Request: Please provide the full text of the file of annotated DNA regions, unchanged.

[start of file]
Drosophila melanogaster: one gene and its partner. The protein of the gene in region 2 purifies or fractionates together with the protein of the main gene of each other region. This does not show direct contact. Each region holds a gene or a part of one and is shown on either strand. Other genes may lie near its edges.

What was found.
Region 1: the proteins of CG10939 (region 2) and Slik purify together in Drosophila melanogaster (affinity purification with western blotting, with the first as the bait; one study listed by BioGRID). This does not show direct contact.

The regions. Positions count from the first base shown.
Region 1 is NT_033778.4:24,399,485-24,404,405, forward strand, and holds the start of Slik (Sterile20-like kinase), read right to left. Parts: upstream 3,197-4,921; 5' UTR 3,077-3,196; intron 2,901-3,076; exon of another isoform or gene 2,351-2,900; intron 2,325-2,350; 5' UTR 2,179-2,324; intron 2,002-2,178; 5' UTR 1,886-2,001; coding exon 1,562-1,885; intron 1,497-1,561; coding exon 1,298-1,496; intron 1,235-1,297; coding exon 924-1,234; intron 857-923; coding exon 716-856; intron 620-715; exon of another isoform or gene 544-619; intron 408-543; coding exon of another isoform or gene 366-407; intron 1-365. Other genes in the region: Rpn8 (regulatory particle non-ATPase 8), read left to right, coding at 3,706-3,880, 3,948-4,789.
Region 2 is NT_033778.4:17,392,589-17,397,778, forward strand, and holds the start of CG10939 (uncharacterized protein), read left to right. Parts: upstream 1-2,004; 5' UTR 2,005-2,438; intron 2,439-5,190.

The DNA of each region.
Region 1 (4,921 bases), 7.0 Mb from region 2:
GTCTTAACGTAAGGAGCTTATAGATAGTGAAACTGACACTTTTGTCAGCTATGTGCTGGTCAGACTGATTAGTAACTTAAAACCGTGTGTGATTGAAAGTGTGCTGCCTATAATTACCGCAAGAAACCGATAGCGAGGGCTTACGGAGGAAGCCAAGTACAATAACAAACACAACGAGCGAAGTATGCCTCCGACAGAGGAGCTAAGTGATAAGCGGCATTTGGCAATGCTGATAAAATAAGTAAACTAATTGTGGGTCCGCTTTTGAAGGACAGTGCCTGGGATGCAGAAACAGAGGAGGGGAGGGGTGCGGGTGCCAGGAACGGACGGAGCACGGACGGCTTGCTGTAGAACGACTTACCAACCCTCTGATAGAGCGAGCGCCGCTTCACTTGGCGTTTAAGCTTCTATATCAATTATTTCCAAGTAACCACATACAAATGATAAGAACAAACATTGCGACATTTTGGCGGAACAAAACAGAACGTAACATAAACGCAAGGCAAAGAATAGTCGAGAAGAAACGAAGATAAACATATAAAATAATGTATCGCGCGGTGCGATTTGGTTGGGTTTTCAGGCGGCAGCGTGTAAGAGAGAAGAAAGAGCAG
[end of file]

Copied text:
Drosophila melanogaster: one gene and its partner. The protein of the gene in region 2 purifies or fractionates together with the protein of the main gene of each other region. This does not show direct contact. Each region holds a gene or a part of one and is shown on either strand. Other genes may lie near its edges.

What was found.
Region 1: the proteins of CG10939 (region 2) and Slik purify together in Drosophila melanogaster (affinity purification with western blotting, with the first as the bait; one study listed by BioGRID). This does not show direct contact.

The regions. Positions count from the first base shown.
Region 1 is NT_033778.4:24,399,485-24,404,405, forward strand, and holds the start of Slik (Sterile20-like kinase), read right to left. Parts: upstream 3,197-4,921; 5' UTR 3,077-3,196; intron 2,901-3,076; exon of another isoform or gene 2,351-2,900; intron 2,325-2,350; 5' UTR 2,179-2,324; intron 2,002-2,178; 5' UTR 1,886-2,001; coding exon 1,562-1,885; intron 1,497-1,561; coding exon 1,298-1,496; intron 1,235-1,297; coding exon 924-1,234; intron 857-923; coding exon 716-856; intron 620-715; exon of another isoform or gene 544-619; intron 408-543; coding exon of another isoform or gene 366-407; intron 1-365. Other genes in the region: Rpn8 (regulatory particle non-ATPase 8), read left to right, coding at 3,706-3,880, 3,948-4,789.
Region 2 is NT_033778.4:17,392,589-17,397,778, forward strand, and holds the start of CG10939 (uncharacterized protein), read left to right. Parts: upstream 1-2,004; 5' UTR 2,005-2,438; intron 2,439-5,190.

The DNA of each region.
Region 1 (4,921 bases), 7.0 Mb from region 2:
GTCTTAACGTAAGGAGCTTATAGATAGTGAAACTGACACTTTTGTCAGCTATGTGCTGGTCAGACTGATTAGTAACTTAAAACCGTGTGTGATTGAAAGTGTGCTGCCTATAATTACCGCAAGAAACCGATAGCGAGGGCTTACGGAGGAAGCCAAGTACAATAACAAACACAACGAGCGAAGTATGCCTCCGACAGAGGAGCTAAGTGATAAGCGGCATTTGGCAATGCTGATAAAATAAGTAAACTAATTGTGGGTCCGCTTTTGAAGGACAGTGCCTGGGATGCAGAAACAGAGGAGGGGAGGGGTGCGGGTGCCAGGAACGGACGGAGCACGGACGGCTTGCTGTAGAACGACTTACCAACCCTCTGATAGAGCGAGCGCCGCTTCACTTGGCGTTTAAGCTTCTATATCAATTATTTCCAAGTAACCACATACAAATGATAAGAACAAACATTGCGACATTTTGGCGGAACAAAACAGAACGTAACATAAACGCAAGGCAAAGAATAGTCGAGAAGAAACGAAGATAAACATATAAAATAATGTATCGCGCGGTGCGATTTGGTTGGGTTTTCAGGCGGCAGCGTGTAAGAGAGAAGAAAGAGCAG